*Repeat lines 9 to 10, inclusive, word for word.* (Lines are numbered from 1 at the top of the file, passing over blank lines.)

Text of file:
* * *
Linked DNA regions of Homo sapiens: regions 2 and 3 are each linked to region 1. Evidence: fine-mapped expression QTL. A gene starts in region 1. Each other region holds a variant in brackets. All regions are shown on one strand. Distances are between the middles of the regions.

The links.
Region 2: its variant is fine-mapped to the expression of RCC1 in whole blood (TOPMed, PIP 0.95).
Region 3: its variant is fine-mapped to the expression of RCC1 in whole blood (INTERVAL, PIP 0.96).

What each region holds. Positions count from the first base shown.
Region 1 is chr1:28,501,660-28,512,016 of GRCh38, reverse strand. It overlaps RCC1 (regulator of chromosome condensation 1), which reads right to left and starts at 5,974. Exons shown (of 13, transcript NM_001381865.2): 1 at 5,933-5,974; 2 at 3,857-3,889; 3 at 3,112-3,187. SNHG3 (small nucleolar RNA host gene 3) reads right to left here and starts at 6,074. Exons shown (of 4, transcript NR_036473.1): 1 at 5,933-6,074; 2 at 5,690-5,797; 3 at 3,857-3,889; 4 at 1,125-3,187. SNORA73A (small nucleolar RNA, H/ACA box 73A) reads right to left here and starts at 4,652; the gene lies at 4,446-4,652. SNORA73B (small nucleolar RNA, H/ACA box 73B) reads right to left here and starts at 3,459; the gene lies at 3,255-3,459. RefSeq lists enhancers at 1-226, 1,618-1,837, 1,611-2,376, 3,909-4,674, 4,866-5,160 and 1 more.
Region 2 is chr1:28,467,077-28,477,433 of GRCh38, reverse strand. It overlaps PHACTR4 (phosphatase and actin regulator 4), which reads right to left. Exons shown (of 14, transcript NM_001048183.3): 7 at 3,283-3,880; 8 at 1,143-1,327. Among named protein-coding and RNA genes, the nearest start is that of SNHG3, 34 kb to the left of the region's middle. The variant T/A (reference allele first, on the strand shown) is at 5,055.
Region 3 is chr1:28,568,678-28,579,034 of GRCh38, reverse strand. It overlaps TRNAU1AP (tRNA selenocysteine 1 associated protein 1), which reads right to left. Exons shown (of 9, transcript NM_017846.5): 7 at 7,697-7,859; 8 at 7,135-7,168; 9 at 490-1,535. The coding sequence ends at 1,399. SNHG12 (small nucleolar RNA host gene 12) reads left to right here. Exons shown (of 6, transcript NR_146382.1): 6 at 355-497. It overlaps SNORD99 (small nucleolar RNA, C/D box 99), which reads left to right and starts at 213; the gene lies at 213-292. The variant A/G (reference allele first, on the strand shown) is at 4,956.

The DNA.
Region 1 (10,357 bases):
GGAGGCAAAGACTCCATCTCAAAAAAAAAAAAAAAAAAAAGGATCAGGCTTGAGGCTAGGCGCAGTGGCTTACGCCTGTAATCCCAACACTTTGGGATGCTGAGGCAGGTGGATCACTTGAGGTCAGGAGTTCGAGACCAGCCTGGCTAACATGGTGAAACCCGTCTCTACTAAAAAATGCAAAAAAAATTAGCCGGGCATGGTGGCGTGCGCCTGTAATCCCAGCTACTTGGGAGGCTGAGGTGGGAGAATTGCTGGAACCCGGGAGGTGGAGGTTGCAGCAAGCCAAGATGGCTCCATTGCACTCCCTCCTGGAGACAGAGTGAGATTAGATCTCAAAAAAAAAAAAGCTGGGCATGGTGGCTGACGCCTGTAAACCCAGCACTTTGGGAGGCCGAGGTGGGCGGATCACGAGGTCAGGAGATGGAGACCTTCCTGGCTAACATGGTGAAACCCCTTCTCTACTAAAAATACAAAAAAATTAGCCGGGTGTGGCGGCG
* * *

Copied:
The DNA.
Region 1 (10,357 bases):